attacks could have serious implications for Pakistan (Comment)
Three days before Pakistan elected its 14th president, on
Sep 3, at 3 a.m., two CH-47 Chinook transport helicopters
landed in the village of Zawlolai in South Waziristan with
ground troops from the US Special Forces. The troops fired
at three houses and killed over 17, including five women and
four sleeping children.
This was the second known ground attack by the US forces in
Pakistan. In 2006, US heli-borne troops had landed in the
border village of Saidgi in North Waziristan. But this was
a far more bigger and intense attack.
Besides the two helicopters carrying the Special Forces commandos,
two jet fighters and two gun-ship helicopters provided the
air cover for the half-hour operation, more than a kilometre
inside the Pakistan border.
The Sep 3 attack, and the subsequent missile attacks, raise
several issues and questions that would have serious implications
for Pakistan, the region as well as the world.
First, it is an attack carried out in a sovereign state without
its permission, and is an indication of US intentions in the
Second, the attack betrays a sense of desperation in the US
(Bush) administration and a misplaced reliance on military
offensive to cover up a colossal strategic failure in stemming
the tide of terrorism in Pakistan's tribal areas which has
been visible since early 2002. The US could have utilised
its hold over the Musharraf government in 2002-07 to counter
the growth of the Al Qaeda-Taliban network in the tribal areas.
In fact, the strategy which the US seems to be adopting in
the present round of attacks - targeting the terror leadership
- could have been easily achieved during Pervez Musharraf's
time, much before 2007, since he was chief of the army staff
(COAS) and president, and had absolute control over the civilian
Third, the killing of civilians, especially women and children,
would certainly raise the anti-American feeling within Pakistan,
not long a strategic ally in the war on terror, particularly
within its armed forces and intelligence agencies without
whose help the US-led war on terror would remain crippled.
Pakistan Army chief Pervez Kayani's uncharacteristic outburst
against the US attack reflected the growing dissent within
the top hierarchy of the military against the US and its desperate
military actions in the recent past. In 2007, when US Predators
had attacked a seminary in Bajaur, Musharraf was hard pressed
to placate his Corps commanders who were quite unhappy with
The unilateral action would certainly jeopardise the US-Pakistan
cooperation in countering terrorist groups in the tribal areas.
Fourth, the attack, protested strongly by the villagers first
who blocked the Wana-Angoor Adda road for five hours, would
only strengthen the extremist and terrorist groups in the
area and their anti-US agenda. The 2007 attack on a Bajaur
seminary, which killed over 80 people, most of them young
students, had helped the terrorist groups to enlist more recruits
to their cause. The South Waziristan attack would not only
help the terrorist groups consolidate their hold over the
areas they already occupy but, by exploiting the strong anti-US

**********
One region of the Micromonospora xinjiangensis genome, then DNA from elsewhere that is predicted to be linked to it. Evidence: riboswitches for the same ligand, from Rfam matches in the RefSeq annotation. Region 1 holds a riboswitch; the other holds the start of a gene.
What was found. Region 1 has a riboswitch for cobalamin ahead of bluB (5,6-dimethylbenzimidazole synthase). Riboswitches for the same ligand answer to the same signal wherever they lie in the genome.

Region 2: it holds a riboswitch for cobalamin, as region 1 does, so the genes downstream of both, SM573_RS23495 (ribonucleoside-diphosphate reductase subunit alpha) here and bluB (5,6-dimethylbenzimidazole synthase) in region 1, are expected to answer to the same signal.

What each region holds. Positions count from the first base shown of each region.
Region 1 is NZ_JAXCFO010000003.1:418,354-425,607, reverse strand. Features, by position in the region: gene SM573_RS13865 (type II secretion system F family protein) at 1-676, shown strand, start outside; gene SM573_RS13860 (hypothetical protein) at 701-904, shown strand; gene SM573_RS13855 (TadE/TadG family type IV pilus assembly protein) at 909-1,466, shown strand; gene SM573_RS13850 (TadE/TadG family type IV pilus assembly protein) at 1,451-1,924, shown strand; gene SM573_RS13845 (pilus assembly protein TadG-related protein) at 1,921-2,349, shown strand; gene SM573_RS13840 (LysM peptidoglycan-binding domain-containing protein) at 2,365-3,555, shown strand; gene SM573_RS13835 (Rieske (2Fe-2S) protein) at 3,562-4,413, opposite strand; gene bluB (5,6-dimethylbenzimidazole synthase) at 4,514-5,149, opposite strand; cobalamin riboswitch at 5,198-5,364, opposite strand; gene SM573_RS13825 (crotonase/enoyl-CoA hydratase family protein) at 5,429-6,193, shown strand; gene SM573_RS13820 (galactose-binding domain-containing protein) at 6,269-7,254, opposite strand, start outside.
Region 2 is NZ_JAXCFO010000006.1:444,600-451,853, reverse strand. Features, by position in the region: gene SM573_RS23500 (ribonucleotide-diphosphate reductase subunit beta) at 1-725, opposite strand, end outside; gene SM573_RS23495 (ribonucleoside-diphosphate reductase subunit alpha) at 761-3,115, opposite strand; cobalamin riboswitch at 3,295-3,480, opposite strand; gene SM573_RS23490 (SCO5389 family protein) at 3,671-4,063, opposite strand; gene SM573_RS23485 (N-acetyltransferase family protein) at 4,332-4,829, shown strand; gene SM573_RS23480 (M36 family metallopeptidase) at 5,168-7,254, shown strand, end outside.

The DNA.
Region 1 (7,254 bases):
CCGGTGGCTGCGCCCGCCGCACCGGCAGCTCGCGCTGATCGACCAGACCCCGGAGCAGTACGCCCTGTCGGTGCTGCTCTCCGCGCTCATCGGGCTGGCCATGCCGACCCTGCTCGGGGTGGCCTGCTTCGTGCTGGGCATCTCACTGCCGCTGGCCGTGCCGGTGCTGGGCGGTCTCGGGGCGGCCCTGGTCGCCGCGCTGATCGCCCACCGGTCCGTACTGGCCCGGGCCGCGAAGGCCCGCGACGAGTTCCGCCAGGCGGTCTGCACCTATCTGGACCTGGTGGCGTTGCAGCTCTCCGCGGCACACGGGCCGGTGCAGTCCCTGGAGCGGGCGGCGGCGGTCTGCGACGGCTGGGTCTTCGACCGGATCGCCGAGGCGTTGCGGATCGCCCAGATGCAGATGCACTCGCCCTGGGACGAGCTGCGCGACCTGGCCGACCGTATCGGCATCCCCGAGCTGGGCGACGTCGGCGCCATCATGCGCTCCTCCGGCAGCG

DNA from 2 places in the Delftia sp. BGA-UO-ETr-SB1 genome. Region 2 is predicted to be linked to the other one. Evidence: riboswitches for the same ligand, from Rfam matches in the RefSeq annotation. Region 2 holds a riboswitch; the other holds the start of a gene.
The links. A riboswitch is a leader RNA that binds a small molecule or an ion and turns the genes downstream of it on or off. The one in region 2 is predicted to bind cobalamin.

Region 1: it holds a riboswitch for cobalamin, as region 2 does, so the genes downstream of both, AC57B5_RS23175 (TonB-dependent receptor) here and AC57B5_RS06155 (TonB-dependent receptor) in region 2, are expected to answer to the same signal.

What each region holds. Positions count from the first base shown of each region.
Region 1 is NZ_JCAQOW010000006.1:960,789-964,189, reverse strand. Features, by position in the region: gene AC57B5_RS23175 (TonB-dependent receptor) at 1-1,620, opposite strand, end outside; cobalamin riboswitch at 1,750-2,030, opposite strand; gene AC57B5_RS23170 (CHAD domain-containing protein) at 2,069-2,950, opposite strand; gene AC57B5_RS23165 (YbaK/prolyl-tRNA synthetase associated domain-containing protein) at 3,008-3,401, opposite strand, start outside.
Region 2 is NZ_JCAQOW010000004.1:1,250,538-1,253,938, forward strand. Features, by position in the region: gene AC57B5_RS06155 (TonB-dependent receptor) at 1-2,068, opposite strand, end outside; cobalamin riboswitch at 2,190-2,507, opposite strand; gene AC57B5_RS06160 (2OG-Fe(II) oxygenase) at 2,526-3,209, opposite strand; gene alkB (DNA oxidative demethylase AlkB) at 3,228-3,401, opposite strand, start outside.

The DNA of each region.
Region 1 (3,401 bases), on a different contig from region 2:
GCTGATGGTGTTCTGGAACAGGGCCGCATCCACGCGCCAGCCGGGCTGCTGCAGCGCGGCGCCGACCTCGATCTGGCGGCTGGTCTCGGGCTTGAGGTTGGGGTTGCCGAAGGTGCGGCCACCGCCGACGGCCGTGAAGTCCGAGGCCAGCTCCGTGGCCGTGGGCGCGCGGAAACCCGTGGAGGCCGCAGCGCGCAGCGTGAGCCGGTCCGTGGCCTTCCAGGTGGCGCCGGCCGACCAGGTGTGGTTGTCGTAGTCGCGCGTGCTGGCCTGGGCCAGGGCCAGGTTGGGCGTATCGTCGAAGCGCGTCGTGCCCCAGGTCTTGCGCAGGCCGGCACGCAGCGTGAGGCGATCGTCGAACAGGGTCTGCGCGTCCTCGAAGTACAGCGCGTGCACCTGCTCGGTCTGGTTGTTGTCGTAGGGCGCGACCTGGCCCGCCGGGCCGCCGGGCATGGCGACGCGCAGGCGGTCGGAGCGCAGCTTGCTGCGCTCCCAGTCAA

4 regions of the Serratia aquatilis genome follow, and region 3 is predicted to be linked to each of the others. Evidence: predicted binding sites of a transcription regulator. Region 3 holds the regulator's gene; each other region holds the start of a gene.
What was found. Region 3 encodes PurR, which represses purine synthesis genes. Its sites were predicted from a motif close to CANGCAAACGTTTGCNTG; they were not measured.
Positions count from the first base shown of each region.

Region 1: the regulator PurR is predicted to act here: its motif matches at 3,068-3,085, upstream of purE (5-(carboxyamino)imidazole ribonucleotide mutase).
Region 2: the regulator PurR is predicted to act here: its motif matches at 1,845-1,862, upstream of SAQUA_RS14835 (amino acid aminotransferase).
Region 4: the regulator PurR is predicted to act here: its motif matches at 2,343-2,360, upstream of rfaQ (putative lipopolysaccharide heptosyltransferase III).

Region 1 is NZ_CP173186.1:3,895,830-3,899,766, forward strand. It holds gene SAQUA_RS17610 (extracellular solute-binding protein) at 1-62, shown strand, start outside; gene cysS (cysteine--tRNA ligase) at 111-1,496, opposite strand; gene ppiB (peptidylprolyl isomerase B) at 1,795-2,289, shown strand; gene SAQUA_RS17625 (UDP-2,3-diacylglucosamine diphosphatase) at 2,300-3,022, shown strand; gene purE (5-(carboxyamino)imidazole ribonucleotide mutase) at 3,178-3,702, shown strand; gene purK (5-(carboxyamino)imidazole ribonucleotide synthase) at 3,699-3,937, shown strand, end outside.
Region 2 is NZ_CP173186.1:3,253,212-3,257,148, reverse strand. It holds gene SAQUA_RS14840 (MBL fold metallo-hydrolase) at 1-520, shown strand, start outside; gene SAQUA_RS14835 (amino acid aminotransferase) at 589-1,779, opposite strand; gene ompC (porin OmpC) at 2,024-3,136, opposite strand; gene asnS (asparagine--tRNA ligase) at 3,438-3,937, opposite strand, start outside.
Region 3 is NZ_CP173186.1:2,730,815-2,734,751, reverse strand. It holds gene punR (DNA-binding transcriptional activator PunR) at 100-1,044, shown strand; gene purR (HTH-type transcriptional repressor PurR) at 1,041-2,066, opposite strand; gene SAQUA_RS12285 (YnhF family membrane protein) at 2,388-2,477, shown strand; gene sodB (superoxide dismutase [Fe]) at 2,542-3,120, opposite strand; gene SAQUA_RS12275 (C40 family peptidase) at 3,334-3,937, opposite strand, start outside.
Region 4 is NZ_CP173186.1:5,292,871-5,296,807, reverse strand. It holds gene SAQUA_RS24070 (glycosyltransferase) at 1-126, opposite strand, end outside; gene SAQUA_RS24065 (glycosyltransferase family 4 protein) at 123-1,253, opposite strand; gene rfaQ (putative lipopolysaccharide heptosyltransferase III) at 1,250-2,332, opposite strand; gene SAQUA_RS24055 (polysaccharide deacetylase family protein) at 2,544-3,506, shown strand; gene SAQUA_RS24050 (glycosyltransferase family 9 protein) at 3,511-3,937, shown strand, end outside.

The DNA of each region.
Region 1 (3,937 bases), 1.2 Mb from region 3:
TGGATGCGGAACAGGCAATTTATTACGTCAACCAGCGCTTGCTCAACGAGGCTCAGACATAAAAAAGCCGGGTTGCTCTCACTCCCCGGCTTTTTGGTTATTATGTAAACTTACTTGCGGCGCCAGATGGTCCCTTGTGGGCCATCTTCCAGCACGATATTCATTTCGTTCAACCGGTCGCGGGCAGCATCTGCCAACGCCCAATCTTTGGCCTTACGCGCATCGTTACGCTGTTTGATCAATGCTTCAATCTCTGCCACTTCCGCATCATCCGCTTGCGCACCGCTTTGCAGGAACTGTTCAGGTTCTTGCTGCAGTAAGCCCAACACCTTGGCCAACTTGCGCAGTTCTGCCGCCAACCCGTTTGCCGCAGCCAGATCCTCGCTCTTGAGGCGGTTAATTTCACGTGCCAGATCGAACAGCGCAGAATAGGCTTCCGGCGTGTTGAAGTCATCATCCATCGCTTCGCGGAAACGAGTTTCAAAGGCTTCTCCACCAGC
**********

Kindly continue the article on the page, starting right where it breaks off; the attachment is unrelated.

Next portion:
feeling, also expand their support base in the settled areas.
Fifth, and perhaps the most critical, is the impact it would
have on the life and tenure of General Kayani and the new
President, Asif Ali Zardari, both widely seen as pro-US. If
such attacks were to continue, Kayani would come under pressure
to take a divergent stand on his army's alliance with the
US counter-terrorism strategy or else face a forced resignation
or a possible coup. Zardari certainly has far bigger trouble
on his hand with the US belligerence heralding his election
as president. Zardari's hold over his party and the country
is at best tenuous and the US attacks, either by the ground
troops or missiles shot from Predators (12 drone attacks in
2008 as compared to three in 2007), is certain to undo his
toehold in Islamabad.
The sixth fall-out is what follows naturally from weakening
the position of the new president, who also happens to be
the head of a relatively liberal Pakistan People's Party (PPP)
and the new army chief who had, till now, agreed to go along
with the Americans in going after the `bad guys`. A weak president
and a defensive army chief are not the signs of stability.
Seventh, and perhaps the least understood, is the impact such
attacks would have on the Pashtun sentiments. The Pashtun-Punjabi
divide may not be as deep as the Punjabi-Baloch schism, but
the military operations in the Pashtun-dominated tribal areas
in the past seven years have caused visible rifts in the ethnic
fabric of the area. The rift became apparent during the security
operations in 2006 and 2007 when a larger number of Frontier
Corps men, all Pashtuns, either refused to fight or surrendered.
The mutinous reaction within the paramilitary force had a
fallout in the army too where at least 15-20 percent of the
men, and officers, are Pashtuns. The American attacks on Pashtuns
and the military offensive in tribal areas, particularly Bajaur
and Swat, have driven about 400,000 Pashtuns to migrate to
safer areas in the North West Frontier Province and Punjab.
This could translate into an expanding arc of anti-American
(perhaps anti-army) sentiment in Pakistan.
(Wilson John is a senior fellow at the New Delhi-based Observer
Research Foundation. He can be reached at email@example.com)
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